Stopping a few hours earlier, I had been permitted to retrieve one of my books, and I read it as we rode, grateful for the distraction to stave off conversation … until the driver’s voice had suddenly split my thoughts and sent the Vanyarin words I studied spilling from my mind and scattering along the road behind us. You did not look back. What was that supposed to mean?
I was tempted, of course, to ignore him: Most people believed that I did not hear; those who knew me better knew better. I heard, I simply did not reply. I grieved my mother with my “impertinence,” as she called it. My father I angered with the same. In my mind, words arrayed themselves perfectly; I spoke with composure and grace and was never at a humiliating--as they say--“loss for words.” But those words were easily forgotten when confronted with actual conversation. It seemed that other Elves replied as they wished, not as I necessarily imagined they would, and this was distressing. I feared that what I imagined would be acquiescence would turn into an argument, and I would not be prepared. And so sudden questions like those asked by the driver, I usually ignored under a pretense of being so absorbed in my work that I had not heard.
Only I’d flinched, betrayed my cover, and the driver’s small, dark eyes were intent upon me, awaiting an answer. “L-look back?” I said, a nervous smile pinching and twisting my lips. “At what?”
“At Tirion, of course. It is a beautiful place, if you have not noticed.” He grinned at me to show that he was teasing but it did not stop my heart from succumbing into a flurry of nervous patters in my chest. “Most people, upon leaving Tirion, twist around in their seats to watch it receding behind them. They wear a look like this.” While driving, holding the reins in one hand, he imitated them turning and craning their necks to view the city growing small behind them; his face fell into a sorrowful parody of woe--brows furrowed, mouth down-turned--and I choked on the surprising laughter that rose in my throat. Turning back to the road, the driver joined me in laughter and flicked the reins to make the horse go faster.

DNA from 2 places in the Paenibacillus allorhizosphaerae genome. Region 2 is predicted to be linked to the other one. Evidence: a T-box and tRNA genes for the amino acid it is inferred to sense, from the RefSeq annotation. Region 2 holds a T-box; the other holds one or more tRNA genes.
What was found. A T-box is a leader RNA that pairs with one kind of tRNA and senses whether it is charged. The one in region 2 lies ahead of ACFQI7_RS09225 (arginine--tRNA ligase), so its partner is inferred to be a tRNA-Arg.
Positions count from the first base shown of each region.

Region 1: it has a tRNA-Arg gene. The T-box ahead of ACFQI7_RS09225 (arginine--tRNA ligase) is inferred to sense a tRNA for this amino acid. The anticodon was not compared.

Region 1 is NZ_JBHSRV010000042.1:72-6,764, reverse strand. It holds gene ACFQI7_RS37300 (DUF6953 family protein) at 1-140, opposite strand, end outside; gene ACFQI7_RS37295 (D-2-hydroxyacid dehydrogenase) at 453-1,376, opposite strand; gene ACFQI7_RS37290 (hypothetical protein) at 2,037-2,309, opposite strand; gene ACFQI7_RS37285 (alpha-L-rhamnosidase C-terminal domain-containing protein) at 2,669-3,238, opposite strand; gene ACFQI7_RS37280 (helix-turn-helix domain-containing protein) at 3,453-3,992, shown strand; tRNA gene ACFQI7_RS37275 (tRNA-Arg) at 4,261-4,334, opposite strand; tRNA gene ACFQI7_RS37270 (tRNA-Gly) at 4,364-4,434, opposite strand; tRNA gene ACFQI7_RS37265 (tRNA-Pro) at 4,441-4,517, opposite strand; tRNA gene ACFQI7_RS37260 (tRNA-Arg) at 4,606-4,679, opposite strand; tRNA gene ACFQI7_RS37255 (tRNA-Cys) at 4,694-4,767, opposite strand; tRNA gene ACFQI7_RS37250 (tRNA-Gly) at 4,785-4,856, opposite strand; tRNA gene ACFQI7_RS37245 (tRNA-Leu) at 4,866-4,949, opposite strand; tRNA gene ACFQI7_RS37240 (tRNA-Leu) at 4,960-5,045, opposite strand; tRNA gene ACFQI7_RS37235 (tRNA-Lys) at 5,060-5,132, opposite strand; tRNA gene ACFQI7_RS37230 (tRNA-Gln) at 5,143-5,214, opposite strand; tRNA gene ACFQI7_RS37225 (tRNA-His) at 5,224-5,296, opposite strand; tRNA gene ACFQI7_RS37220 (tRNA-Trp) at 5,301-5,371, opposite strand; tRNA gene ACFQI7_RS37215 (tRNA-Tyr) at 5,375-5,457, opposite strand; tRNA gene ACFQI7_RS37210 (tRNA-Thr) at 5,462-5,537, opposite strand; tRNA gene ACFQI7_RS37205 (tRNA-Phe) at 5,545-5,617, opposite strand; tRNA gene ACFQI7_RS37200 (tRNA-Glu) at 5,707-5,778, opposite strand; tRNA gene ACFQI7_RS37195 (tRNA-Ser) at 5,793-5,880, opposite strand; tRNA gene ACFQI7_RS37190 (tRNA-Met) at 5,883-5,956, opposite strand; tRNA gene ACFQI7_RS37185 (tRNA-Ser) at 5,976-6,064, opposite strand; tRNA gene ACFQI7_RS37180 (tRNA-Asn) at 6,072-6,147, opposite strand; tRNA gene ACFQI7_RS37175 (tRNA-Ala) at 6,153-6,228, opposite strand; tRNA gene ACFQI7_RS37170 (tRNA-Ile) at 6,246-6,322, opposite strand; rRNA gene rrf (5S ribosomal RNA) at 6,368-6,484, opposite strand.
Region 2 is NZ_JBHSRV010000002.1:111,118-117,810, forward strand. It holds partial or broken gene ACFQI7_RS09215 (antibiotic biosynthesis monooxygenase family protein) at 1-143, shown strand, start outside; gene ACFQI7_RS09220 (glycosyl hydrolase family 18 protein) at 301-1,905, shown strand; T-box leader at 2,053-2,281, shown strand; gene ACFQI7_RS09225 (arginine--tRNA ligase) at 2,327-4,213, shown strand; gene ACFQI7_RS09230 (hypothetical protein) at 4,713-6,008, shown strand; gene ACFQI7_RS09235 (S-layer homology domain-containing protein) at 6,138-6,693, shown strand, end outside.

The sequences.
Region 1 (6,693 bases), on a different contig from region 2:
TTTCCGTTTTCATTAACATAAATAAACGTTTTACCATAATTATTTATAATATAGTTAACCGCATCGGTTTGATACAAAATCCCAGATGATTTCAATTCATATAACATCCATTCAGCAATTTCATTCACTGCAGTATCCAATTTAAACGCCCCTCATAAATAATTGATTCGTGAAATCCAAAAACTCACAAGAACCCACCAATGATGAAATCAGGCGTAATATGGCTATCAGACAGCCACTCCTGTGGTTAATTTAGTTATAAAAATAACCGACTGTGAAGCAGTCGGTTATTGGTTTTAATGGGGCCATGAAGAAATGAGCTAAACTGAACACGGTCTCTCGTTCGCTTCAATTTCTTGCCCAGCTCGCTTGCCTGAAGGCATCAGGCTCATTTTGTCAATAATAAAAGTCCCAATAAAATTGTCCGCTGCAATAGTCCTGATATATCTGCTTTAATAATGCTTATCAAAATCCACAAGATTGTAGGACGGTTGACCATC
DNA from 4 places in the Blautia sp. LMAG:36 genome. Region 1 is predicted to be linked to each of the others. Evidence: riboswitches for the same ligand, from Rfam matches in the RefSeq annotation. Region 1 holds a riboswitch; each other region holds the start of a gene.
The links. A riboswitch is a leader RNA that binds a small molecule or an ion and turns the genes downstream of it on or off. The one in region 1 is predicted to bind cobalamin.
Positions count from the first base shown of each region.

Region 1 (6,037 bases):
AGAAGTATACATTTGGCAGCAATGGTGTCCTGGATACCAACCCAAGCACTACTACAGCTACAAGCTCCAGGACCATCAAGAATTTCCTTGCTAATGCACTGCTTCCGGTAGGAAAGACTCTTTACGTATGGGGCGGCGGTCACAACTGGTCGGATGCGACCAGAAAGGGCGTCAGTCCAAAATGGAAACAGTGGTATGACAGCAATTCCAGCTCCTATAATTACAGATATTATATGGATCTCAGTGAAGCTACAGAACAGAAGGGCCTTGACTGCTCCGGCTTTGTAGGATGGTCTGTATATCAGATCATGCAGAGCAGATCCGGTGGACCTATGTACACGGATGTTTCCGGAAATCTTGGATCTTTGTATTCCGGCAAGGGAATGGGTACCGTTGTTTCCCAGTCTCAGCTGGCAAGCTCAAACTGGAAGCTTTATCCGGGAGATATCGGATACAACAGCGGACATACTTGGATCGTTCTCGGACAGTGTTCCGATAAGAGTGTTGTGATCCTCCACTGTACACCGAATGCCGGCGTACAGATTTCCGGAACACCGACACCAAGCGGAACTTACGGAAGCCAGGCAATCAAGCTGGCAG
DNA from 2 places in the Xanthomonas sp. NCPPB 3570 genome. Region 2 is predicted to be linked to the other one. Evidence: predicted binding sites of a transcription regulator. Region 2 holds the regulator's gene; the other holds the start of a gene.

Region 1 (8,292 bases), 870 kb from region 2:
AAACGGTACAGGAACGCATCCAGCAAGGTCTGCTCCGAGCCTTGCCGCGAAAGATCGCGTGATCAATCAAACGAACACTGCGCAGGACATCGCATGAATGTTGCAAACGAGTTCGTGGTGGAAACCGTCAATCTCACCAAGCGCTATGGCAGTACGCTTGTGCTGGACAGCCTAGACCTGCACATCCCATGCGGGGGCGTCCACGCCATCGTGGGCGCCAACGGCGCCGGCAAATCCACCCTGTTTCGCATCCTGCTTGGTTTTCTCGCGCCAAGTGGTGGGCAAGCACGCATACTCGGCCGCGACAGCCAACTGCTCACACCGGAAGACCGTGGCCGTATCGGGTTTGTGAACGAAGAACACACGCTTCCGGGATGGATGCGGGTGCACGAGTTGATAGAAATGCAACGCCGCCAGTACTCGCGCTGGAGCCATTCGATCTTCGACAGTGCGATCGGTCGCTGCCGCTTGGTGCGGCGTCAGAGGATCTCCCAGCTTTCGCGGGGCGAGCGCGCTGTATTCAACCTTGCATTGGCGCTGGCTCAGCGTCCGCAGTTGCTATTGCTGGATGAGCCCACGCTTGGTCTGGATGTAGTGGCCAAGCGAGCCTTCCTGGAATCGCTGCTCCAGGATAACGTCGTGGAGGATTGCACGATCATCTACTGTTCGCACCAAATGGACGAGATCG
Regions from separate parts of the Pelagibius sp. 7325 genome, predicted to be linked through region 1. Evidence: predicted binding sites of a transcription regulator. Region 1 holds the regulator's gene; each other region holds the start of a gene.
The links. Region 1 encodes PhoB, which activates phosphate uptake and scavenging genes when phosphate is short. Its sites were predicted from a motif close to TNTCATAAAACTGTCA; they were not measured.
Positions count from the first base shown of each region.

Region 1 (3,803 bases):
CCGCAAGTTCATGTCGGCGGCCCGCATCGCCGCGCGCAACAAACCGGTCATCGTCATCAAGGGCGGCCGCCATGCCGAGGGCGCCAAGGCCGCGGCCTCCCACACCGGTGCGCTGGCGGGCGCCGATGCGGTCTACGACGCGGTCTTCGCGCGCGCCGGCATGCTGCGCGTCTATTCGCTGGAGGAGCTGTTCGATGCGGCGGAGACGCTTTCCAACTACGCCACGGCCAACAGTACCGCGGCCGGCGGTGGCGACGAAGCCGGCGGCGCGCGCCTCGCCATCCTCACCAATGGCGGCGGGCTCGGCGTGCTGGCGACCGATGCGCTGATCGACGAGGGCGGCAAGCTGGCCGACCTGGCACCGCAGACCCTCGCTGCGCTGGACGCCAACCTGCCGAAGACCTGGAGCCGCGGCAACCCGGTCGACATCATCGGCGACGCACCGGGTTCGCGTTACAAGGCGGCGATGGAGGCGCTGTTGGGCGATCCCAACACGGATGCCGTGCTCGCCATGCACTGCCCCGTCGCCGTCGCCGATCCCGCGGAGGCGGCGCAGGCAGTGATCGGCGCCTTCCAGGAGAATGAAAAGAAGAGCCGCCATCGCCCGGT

“I … I am happy to be going where I am going,” I answered when our laughter subsided. I touched the letter in my pocket, feeling parchment growing oily and smudged from too much handling, as though I could read the words upon it with my fingers. I nearly could; certainly, I remembered exactly what they said. With eyes closed and a flutter of disbelief in my stomach, I thought that the distance between Fëanáro and me was growing smaller with each passing moment--and the distance between Tirion and me was growing greater. Things were as they should be.